#2. Jewellery or flashpoint items
Aside from jewellery, other flashpoints or personal items include anything from investments (stocks and bonds) to vehicles. Most people who put together a will tend to leave behind unique or expensive items to their loved ones with too little detail. You may say you’d like to leave your ring to your daughter but forget to specify which ring you are referring to. “Is it your wedding ring, is it another ring? You need to be specific,” says Kotzer.
You may think that these items aren’t relevant or essential to divide, but that’s not always the case. Your assets are valuable, whether through monetary or sentimental means and should be considered relevant to your estate plan.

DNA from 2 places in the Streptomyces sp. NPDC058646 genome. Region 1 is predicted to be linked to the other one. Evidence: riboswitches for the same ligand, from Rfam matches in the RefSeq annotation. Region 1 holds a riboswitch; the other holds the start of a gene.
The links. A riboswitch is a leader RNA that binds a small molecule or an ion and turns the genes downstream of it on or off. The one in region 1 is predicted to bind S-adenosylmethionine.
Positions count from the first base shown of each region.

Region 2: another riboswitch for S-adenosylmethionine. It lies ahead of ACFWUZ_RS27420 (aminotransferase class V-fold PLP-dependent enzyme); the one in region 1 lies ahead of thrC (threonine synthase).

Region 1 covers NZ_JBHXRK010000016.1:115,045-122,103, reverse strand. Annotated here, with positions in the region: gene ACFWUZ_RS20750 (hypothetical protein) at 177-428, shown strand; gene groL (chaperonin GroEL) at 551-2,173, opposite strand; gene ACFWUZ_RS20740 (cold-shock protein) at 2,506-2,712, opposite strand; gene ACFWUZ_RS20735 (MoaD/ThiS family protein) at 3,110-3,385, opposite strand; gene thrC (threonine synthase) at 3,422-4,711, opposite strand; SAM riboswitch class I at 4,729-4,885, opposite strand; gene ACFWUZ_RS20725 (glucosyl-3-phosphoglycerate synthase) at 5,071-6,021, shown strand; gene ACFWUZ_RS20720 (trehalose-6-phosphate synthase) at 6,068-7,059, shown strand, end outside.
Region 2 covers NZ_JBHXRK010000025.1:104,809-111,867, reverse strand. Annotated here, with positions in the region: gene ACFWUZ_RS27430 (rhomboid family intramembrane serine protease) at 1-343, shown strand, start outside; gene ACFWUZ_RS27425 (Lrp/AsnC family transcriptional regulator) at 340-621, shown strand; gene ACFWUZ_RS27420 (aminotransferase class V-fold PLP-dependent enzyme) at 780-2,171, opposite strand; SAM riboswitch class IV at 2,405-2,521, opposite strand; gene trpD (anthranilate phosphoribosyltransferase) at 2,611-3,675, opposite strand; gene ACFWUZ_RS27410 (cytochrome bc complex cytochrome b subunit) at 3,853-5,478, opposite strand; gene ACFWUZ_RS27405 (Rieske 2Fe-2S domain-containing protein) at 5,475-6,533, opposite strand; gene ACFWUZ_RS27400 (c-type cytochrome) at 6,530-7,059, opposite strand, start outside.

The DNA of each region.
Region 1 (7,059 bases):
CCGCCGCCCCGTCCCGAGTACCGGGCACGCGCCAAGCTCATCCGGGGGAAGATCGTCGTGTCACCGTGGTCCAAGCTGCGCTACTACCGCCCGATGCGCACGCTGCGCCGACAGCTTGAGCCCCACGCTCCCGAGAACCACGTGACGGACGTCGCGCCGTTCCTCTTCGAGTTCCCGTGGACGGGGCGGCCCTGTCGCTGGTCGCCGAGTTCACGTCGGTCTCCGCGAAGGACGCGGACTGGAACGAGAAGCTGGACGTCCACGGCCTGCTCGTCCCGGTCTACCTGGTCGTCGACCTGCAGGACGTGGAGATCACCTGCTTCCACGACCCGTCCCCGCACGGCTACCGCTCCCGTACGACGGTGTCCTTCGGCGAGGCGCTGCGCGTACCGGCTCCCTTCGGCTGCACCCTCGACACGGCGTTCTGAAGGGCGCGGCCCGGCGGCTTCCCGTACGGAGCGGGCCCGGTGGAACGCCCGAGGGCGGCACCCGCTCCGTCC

#3. Guardianship of children and pets
One of the most important reasons for writing a will is to confirm who will take custody of your children or pets should anything happen to you. If you aren’t sure who to choose for this responsibility, consider your values and who would be able to support your offspring financially and otherwise. It can be a significant point of contention among family members who feel they should be the chosen guardian for your children or pets.
One way to be sure the best decision is made and that all parties are clear on the choice made is by having an open discussion. You can make your decision for guardianship based on personal values, age of the guardian or financial security.